By Romio Takundwa
The trial of Hwange’s Dinde Residents Association vice chairperson, Never Tshuma, who was arrested for allegedly inciting the community against a proposed coal project in Dinde was yesterday postponed to the 17th of June.
This was after the state failed to bring affidavits before the courts for the trial to commence.
Tshuma was arrested last month on charges of allegedly inciting public violence after addressing a community gathering in Dinde.
He allegedly urged the community to resist forced evictions from their ancestral land and pave way for coal mining and thermal power project, ordering them uproot tents that were pitched by the Chinese mining company, Beifa Investments.
Tshuma’s lawyer Jolyn Change confirmed to Bustop TV that her client appeared in court yesterday, Monday but could not be tried as the state was not prepared.
“The magistrate told my client to come back on the 17th of next month to appear in court as the state had not bring forward all the necessary paperwork for trial to commence,” she said.
Dinde which is located in Hwange, Matabeleland North Province is facing imminent displacement to pave way for the coal mining and thermal power project. The project is owned by some Chinese nationals incorporated as Beifa Investments.
The Chinese owned mining firm reportedly told the community it has no financial resources to fund relocation and building of standard infrastructure for the affected families.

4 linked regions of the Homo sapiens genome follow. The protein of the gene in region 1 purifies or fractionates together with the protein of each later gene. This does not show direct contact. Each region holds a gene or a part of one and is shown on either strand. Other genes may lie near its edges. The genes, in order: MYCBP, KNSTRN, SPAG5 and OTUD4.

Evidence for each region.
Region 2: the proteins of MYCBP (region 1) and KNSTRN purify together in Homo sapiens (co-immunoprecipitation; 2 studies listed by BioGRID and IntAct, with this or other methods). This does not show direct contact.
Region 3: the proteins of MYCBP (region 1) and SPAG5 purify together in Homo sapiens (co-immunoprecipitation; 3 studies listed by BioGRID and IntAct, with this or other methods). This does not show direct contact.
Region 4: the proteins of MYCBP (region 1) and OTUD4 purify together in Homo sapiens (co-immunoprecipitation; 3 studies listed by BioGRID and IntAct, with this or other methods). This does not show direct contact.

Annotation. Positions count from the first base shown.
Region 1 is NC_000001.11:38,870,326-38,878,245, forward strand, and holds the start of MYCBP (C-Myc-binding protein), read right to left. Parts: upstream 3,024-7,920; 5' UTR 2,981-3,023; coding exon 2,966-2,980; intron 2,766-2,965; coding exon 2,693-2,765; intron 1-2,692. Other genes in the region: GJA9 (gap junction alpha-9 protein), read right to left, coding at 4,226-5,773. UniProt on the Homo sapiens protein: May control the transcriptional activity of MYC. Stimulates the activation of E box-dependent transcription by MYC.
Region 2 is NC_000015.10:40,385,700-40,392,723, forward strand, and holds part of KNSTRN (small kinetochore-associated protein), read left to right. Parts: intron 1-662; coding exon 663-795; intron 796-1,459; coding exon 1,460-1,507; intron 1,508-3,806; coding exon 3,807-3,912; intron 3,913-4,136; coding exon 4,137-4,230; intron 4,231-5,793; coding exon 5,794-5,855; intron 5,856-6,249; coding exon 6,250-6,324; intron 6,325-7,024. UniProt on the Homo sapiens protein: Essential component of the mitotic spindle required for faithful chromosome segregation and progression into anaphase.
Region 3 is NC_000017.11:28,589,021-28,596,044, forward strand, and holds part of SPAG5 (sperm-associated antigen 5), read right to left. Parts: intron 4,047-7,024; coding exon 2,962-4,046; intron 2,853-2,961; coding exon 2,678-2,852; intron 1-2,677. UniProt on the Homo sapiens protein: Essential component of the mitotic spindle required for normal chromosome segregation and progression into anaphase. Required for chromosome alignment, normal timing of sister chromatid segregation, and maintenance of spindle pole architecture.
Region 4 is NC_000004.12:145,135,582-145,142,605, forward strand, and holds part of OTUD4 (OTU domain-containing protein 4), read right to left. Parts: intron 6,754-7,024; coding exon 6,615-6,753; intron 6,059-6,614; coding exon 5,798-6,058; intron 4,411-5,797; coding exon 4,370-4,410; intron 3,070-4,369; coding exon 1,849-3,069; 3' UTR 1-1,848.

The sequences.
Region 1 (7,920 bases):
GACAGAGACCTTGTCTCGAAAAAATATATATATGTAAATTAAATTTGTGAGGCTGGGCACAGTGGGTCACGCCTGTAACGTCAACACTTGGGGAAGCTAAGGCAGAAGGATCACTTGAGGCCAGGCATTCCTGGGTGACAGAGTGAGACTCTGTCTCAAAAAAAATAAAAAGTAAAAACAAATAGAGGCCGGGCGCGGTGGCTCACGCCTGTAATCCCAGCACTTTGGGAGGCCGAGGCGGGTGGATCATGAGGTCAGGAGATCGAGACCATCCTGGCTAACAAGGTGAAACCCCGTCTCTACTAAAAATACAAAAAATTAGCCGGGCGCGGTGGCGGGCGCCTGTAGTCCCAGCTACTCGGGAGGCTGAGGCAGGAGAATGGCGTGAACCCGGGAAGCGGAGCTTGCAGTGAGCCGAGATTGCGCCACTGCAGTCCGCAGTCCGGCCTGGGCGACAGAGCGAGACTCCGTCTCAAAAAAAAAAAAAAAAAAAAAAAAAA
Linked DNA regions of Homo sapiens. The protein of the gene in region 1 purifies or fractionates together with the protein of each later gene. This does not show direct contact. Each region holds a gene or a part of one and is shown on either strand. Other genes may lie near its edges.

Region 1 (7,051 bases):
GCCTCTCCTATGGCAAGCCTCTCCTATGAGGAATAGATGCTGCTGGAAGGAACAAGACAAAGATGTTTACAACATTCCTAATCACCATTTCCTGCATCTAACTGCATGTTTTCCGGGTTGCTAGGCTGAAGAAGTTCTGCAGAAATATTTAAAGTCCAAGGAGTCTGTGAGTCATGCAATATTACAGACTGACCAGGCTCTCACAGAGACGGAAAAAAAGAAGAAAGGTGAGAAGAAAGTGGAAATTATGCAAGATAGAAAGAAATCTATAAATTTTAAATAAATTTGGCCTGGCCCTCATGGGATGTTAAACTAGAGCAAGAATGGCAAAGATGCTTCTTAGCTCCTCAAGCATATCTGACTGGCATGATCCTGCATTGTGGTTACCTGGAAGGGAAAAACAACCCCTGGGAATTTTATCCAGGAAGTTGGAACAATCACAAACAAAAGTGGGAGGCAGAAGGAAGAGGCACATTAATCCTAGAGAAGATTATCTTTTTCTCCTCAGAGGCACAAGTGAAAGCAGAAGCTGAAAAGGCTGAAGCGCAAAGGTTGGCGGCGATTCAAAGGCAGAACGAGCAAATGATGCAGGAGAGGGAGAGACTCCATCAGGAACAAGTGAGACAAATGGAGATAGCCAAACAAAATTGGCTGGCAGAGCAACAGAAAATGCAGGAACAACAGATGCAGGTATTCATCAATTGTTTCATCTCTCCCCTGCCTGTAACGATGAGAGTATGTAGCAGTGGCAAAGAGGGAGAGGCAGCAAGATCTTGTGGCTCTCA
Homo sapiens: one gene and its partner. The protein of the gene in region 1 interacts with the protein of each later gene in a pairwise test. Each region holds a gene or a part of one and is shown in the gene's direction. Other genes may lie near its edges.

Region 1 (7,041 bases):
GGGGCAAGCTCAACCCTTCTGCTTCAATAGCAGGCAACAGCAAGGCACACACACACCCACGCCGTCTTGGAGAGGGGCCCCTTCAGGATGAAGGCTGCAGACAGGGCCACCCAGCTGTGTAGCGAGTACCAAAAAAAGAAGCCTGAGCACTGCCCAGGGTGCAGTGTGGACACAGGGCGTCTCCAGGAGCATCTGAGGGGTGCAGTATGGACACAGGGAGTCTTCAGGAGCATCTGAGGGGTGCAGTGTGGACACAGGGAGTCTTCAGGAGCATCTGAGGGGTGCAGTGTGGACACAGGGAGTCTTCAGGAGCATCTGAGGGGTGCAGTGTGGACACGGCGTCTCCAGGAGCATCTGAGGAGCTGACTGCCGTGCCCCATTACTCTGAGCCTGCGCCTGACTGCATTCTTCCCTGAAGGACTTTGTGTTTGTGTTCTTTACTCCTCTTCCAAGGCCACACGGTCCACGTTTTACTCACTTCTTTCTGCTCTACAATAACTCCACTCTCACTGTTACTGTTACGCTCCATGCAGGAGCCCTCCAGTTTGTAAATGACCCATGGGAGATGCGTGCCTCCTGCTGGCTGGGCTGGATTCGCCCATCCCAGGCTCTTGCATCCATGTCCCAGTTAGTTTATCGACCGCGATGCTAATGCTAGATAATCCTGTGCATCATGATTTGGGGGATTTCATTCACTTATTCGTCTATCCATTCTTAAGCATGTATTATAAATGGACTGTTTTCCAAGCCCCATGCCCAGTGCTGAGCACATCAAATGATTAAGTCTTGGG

If implemented the project is going to destroy at least 13 schools, a dip tank, thousands of homesteads, cultural heritage sites which include the gravesite of local traditional chiefs and several cemeteries.
Speaking to Bustop TV, Hwange Constituency MDC legislator, Daniel Molokele urged the state to withdrew charges against Tshuma and promote dialogue over the matter.
“It was quite unfortunate that he (Tshuma) was isolated and victimized, there was no need for anyone to be arrested because the community was trying to express its own point of view.
“We should not use the law or abuse the law to discuss political issues. It is my hope that the state might not continue with the charges.
“I think we should focus on consultations, engagements, dialogue and avoid using the courts so that we find a common way forward that fits both the investor and the community,” said Molokele.